“Run on” blends funky characters with a stereotypical love story



“Run-on” follows the unconventional dynamics of the growing relationship between Ki Seon-gyeom (Im Si-wan) and Oh Mi-joo (Shin Se-kyung).

“A nutjob, a loser, a psychopath, and a piece of trash.” This is how the four main characters of romance K-drama “Run on” are introduced.

We first meet the “nutjob,” Ki Seon-gyeom (Im Si-wan). As a national track and field athlete on the verge of retirement, Seon-gyeom is often overshadowed by the big names in his family. Namely, his mother, Yook Ji-woo (Cha Hwa-yeon), is a famous actress and his father, Ki Jeong-do (Park Young-gyu) is an assemblyman. It doesn’t help that his older sister, Ki Eun-bi (Ryu Abel), is a much more successful athlete than he is. Having to deal with a disjointed family and constant jealousy from those around him, Seon-gyeom has grown into a mentally strong yet almost naive character.

In contrast, Oh Mi-joo (Shin Se-kyung), dubbed the “loser,” is a film translator who also freelances as a part-time interpreter. Both a gun fanatic and a fan of Yook Ji-woo’s, Mi-joo’s lack of connections and bold personality leave her struggling to advance her career in the movie industry. After a disastrous confrontation with her former professor, Mi-joo takes on a job working as an interpreter for Seon-gyeom as an apology.

When visiting the sports center to meet her client, Mi-joo meets the “psychopath,” Seo Dan-ah (Sooyoung). Dan-ah is a rich heiress who opened a sports agency for the sake of styling her favorite athletes. She also happens to be Seon-gyeom’s agent, since he came in a package deal with his sister. Although Dan-ah doesn’t necessarily come off as arrogant, her lack of empathy makes it hard for others to understand her. Her outrageous actions, such as leaving a broken pot on display in order to spite her half-brother who broke it, are used in lighthearted situations to create a sense of comedy in the show.

Lee Young-hwa (Kang Tae-oh) is the drama’s interpretation of the starving artist. A student who wants to pursue oil painting, his first interactions with the other characters is as a passer-by. He is the so-called “piece of trash” introduced in the first episode. Dan-ah takes a fancy to his paintings after seeing them at a cafe, and he is tasked with producing a painting for her family’s art gallery. Young-hwa is instantly enamoured with Dan-ah and seeks to pursue her despite their 6 year age difference.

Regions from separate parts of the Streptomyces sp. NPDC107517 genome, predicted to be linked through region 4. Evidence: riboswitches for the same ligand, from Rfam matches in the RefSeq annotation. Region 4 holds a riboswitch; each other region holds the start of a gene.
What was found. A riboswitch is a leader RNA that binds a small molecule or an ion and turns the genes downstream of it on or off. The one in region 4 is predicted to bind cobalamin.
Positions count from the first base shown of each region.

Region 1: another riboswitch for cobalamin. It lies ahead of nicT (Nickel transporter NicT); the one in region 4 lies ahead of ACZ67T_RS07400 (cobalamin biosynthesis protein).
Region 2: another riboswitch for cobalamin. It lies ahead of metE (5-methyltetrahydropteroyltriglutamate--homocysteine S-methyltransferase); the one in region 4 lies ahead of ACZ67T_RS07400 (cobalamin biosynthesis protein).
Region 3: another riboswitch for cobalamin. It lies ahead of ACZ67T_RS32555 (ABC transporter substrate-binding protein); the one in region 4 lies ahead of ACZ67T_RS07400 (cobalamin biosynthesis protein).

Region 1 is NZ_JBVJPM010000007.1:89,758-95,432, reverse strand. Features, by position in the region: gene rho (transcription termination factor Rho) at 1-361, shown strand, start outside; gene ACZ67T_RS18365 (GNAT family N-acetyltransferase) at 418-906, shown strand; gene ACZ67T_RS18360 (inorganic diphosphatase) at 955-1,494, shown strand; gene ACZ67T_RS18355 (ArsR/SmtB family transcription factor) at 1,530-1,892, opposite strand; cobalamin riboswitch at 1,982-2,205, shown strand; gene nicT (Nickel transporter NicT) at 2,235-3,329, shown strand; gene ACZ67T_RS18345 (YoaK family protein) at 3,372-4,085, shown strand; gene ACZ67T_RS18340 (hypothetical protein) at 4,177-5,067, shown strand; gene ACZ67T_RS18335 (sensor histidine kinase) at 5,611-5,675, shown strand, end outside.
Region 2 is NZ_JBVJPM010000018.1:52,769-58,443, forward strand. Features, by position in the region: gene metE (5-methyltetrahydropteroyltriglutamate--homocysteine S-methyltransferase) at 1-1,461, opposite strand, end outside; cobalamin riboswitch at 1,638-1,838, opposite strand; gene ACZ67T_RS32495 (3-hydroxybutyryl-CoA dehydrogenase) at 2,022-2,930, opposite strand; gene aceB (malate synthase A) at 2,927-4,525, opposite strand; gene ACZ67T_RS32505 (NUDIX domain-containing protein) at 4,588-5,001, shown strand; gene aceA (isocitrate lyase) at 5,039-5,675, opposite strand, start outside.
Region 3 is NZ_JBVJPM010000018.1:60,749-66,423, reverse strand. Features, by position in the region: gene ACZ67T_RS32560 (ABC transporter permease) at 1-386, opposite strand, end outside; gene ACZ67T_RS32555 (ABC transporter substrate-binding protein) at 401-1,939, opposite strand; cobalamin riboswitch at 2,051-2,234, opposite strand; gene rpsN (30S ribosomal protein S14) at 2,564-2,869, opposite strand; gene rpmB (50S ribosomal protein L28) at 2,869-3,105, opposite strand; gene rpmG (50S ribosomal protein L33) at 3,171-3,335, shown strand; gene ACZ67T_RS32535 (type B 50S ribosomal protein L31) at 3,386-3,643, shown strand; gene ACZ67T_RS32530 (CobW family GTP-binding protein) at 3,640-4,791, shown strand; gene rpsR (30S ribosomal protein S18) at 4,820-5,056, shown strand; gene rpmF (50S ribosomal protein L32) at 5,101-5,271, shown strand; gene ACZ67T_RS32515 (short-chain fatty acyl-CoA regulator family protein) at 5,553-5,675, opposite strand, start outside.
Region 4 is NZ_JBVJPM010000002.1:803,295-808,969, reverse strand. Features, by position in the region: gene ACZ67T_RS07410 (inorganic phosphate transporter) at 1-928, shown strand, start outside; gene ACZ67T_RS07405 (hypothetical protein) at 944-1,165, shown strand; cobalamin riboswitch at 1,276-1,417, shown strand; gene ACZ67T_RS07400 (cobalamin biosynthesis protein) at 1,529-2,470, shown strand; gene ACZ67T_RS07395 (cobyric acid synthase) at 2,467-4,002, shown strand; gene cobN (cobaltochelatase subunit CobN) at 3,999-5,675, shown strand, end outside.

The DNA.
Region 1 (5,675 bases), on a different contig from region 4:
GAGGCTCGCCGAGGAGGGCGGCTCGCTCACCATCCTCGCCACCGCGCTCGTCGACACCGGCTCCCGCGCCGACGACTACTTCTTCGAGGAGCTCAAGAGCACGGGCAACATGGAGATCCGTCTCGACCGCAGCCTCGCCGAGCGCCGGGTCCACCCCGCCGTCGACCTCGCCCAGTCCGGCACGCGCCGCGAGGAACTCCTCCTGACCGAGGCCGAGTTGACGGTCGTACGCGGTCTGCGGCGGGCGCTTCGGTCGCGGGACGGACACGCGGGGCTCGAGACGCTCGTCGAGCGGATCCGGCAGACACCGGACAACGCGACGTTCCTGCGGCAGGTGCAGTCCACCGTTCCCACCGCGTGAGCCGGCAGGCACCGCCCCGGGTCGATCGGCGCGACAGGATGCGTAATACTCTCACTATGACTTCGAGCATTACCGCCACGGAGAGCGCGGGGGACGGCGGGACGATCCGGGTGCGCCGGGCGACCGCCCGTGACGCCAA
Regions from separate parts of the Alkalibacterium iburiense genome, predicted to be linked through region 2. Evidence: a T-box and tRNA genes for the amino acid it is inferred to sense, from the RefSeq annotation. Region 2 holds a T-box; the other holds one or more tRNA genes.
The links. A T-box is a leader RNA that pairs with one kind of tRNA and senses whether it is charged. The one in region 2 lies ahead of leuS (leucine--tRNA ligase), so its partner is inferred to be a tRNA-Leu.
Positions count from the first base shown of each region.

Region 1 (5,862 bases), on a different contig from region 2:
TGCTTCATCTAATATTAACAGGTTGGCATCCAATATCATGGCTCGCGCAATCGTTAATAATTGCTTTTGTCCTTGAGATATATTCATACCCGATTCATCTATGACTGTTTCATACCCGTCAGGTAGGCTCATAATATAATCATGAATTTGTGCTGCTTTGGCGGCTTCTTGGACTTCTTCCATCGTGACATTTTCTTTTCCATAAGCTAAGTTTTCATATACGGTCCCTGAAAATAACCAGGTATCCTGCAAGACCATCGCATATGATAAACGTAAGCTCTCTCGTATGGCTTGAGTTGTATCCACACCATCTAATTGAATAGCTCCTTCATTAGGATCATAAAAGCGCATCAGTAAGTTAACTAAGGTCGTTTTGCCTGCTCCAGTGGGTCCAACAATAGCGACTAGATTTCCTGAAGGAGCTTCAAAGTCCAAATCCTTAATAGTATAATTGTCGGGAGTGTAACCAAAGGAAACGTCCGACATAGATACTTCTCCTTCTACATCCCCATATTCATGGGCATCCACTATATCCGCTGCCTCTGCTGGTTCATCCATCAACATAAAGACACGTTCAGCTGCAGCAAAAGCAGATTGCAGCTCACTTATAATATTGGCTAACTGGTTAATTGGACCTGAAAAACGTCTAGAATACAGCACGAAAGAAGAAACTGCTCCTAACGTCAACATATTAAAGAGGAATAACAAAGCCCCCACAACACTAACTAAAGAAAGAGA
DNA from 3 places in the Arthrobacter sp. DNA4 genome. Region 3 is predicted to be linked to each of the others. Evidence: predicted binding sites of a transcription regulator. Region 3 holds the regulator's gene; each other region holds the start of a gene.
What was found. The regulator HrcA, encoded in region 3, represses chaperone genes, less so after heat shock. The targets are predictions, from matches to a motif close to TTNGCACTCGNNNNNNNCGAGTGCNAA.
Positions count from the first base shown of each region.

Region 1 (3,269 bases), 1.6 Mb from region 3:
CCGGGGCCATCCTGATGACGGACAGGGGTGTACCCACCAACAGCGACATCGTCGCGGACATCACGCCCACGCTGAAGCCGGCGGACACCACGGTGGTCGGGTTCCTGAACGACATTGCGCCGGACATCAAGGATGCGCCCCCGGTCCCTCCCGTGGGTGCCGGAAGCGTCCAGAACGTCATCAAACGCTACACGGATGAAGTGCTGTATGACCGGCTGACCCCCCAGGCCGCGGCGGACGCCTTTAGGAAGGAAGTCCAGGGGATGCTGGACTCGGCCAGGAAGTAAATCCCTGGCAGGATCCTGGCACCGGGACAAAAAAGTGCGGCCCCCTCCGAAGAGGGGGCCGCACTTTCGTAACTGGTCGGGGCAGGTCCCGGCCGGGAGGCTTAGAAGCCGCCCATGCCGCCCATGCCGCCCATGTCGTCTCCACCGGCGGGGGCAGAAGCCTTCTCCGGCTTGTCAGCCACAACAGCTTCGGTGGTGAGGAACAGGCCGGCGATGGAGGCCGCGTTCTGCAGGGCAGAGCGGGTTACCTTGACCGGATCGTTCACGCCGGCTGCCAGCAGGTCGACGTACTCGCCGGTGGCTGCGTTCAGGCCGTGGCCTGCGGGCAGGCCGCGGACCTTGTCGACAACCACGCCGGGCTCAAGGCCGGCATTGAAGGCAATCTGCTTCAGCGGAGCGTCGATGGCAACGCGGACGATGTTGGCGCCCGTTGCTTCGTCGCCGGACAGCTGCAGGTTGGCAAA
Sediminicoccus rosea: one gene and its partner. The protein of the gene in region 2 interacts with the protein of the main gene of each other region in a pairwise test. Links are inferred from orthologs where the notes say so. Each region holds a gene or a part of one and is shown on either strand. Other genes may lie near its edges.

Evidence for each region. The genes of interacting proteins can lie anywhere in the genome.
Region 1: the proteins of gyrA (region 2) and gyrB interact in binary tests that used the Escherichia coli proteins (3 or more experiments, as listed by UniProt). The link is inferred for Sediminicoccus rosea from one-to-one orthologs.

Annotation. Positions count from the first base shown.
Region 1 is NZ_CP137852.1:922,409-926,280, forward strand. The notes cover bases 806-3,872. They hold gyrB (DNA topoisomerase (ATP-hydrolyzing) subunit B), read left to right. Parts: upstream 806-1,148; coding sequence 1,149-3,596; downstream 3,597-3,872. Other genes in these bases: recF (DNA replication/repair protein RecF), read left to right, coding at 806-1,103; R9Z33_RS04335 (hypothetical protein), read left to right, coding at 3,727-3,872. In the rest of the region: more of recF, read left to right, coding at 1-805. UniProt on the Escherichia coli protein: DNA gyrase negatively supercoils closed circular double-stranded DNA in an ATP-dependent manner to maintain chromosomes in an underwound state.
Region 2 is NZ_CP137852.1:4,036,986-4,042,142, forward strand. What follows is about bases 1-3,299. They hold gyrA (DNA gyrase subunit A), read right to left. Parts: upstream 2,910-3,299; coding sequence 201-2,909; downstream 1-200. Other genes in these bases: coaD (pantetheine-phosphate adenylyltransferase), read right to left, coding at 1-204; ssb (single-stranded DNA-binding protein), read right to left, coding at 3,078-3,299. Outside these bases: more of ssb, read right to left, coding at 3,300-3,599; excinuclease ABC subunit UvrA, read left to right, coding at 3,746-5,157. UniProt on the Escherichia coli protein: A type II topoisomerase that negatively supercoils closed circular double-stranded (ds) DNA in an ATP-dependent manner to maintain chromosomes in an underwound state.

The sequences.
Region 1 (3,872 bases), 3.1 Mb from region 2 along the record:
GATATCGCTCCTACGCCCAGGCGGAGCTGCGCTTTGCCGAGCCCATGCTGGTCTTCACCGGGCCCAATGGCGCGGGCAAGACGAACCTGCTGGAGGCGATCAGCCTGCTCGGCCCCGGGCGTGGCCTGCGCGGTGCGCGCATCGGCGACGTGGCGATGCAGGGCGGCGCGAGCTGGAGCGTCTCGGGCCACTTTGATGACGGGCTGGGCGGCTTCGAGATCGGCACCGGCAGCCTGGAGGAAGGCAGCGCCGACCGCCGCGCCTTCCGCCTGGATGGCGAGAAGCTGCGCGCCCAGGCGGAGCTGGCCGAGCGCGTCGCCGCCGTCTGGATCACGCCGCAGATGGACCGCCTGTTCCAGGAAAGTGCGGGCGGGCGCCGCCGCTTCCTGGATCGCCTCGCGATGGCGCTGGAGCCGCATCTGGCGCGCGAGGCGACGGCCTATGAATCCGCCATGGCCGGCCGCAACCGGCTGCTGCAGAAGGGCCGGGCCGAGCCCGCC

As their relationships develop, we see them confront their respective problems and situations. The blatant disregard of the bullying occuring in the track team and Assemblyman Ki Jeong-do’s manipulation of his family for his presidential campaign plagues Seon-gyeom, while Mi-joo feels inferior in their relationship with her orphan status. Dan-ah faces her illness and battles over the family business, and Young-hwa struggles with balancing school and his art.

The show chooses to focus not only on the romantic relationships between the two main couples, but it also explores the bonds they have formed with friends and family. Each character is lost and lonely in some way, but the warmth they find hidden in their lives teaches them to push forward no matter what. We watch as the characters learn to live and love truly for themselves. Their emotional growth takes different forms, but despite not being perfect, each of them strives to be better in some aspect of their lives.

Contrary to what one might expect from the typical romance drama, the show’s pacing is funky and the characters are off beat. None of them act the way you’d expect in a poor girl meets rich boy Cinderella-style K-drama. Their unconventional actions (including carrying around a realistic fake gun) and straight faces, as if the viewers are the strange ones for doubting them, bring a unique sense of humor to the show. The characters may seem weird for those who are used to watching more typical K-dramas, but their quirkiness makes the drama strangely charming.

“Run on” breaks stereotypes by reshaping what viewers expect to see in K-drama characters. Despite being plagued with many of the typical tropes found in a romance drama, the drama immediately breaks our impression of how those tropes and plot points should pan out. Although you may not immediately understand the humor, “Run on” is an unorthodox K-drama ready to lift your mood.